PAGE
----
You Are Either Getting Fitter or You Are Getting Fatter

“The reason I exercise is for the quality of life I enjoy.” – Dr. Kenneth H. Cooper

Unlocking the value in your organization requires constant energy. Probably the most poorly understood factor in change efforts is that efforts cannot stop or the system will fall apart. There is a real lack of appreciation for what is required to keep changed systems operating in good health. A swimmer who stops all activity does not just stop forward progress but actually sinks. Another analogy comes from a local gym; a sign on its door reads: “You are either getting fitter or you are getting fatter.”

Fitter or Fatter?

Most change is built on the effort of people participating in solving problems with a high degree of energy and a learned set of skills. This could be described as being fit. These people have to constantly compete with changing circumstances. Events like new products, new suppliers, and new workers are thrown into the changed process. Those in the system have to solve problems fast enough to keep up with all the variability. Only this level of effort will keep the system working.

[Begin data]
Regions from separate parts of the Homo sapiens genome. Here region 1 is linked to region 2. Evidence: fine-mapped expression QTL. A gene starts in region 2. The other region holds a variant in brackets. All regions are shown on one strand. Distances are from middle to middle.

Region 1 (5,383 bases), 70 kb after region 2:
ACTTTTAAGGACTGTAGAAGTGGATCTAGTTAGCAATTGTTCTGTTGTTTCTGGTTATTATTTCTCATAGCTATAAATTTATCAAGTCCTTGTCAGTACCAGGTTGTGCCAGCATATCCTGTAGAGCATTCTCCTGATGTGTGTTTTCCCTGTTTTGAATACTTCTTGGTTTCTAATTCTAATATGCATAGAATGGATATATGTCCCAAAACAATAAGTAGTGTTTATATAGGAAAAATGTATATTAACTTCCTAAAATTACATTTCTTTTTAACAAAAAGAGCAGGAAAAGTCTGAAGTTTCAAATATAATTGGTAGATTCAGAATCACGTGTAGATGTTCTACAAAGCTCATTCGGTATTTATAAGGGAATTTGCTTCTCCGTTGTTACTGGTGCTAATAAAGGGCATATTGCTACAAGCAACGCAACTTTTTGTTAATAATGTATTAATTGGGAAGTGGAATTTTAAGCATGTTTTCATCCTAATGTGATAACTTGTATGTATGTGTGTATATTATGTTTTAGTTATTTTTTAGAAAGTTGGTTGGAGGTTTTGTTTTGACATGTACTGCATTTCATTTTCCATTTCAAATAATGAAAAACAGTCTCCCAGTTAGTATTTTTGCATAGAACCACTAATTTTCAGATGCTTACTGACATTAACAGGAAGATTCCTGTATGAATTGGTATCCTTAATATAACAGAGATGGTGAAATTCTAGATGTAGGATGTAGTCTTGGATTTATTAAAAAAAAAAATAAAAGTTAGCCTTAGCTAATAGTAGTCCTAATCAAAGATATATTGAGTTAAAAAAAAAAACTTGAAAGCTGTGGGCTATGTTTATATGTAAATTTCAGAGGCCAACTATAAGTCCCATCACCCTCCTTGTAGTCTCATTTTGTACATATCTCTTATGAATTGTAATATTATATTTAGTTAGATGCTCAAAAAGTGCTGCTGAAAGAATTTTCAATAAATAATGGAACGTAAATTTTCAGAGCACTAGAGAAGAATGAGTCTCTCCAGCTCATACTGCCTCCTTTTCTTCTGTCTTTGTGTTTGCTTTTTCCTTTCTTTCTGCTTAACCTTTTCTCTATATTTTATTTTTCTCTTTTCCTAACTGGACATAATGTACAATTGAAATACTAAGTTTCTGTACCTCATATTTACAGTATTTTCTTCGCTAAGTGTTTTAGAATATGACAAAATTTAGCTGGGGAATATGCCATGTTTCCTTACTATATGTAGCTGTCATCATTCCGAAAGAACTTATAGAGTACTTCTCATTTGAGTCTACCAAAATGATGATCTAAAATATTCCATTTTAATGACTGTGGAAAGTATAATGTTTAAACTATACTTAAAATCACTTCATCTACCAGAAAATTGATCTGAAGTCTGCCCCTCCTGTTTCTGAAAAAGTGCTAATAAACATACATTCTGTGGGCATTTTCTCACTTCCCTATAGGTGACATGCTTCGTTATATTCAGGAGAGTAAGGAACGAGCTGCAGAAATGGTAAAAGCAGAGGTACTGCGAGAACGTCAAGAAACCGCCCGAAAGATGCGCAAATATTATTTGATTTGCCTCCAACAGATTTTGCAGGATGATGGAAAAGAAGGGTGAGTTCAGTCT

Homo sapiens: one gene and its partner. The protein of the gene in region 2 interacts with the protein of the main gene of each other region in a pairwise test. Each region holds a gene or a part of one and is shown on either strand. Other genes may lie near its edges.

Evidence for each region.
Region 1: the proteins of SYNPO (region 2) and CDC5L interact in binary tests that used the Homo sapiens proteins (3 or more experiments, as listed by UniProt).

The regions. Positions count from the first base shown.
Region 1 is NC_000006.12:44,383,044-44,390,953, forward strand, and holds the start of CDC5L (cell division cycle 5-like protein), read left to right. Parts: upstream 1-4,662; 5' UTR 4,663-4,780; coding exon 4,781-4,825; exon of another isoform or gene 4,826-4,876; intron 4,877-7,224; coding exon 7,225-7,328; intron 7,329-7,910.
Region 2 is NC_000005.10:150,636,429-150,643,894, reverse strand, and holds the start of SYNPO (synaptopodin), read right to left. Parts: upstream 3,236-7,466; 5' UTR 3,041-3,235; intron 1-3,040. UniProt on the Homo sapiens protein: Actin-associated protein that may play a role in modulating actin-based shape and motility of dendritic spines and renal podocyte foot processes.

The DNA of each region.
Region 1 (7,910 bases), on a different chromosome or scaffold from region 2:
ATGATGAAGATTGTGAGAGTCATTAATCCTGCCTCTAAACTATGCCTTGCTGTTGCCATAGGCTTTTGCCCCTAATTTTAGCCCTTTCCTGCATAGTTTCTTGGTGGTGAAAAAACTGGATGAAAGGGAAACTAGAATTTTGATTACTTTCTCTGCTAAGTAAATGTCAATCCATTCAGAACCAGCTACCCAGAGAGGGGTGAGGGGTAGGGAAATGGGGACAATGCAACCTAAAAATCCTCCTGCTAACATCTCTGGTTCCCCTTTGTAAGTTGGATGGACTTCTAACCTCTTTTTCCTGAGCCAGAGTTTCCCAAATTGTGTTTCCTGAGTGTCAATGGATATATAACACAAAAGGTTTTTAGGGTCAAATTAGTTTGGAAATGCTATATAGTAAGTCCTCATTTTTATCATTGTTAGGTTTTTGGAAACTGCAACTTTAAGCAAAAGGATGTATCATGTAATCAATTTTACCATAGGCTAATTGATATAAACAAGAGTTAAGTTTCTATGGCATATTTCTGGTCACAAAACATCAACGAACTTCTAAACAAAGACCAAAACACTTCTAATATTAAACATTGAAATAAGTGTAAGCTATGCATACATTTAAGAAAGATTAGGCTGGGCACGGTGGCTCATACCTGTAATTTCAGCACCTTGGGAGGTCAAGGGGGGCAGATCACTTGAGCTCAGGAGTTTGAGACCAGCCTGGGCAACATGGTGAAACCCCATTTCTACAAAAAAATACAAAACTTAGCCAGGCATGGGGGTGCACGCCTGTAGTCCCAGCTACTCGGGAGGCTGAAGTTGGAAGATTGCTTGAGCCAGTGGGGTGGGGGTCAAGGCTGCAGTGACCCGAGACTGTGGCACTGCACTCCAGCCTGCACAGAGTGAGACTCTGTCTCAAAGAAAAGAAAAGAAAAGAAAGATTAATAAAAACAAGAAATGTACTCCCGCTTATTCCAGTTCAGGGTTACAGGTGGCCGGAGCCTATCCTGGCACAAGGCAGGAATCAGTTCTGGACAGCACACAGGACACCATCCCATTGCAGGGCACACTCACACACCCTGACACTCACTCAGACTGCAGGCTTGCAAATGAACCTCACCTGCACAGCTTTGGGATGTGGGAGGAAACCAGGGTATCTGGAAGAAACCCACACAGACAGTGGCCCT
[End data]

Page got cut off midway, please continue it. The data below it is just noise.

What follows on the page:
Systems break down when inevitable changes occur and the team loses the energy to solve problems. This could be called becoming fatter. The new systems will need to be changed based on the circumstances thrown at them, and when they don’t, they unfortunately break down quickly.  

Even the most visually designed work place with all of the elements of 5S: sort, separate, shine, standardize, and sustain, will begin to drift toward chaos if a tool is relocated and the initial efforts are not followed, like creating a new shadow board or audit form.

Staying in Shape

Participation in problem solving keeps people in shape for noticing deviations from standards, having a culture that can stop and do something about those deviations, and thinking through what just happened in order to investigate a cause to get to a solution.

Practice is important for any athlete even if s/he has demonstrated s/he is in shape for the big game. A coach is valuable as well. Leaders who recognize the need to keep their team in shape and not allow systems to break down have a much better chance to sustain valuable change. 

Help your organization see that it needs to be constantly applying energy to the change process. Help it see when it is losing its edge. Point out the determination quickly while it can still get back in shape. 

Breathe life back into an old phrase – “continuous improvement.”

Learn more in Patrick’s book, “Facilitating Effective Change,” available online through Amazon and Barnes & Noble. He is also the founder of UTV Advisors, a business consulting firm based in Pittsburgh, PA.

Patrick Putorti

Patrick Putorti

Patrick Putorti

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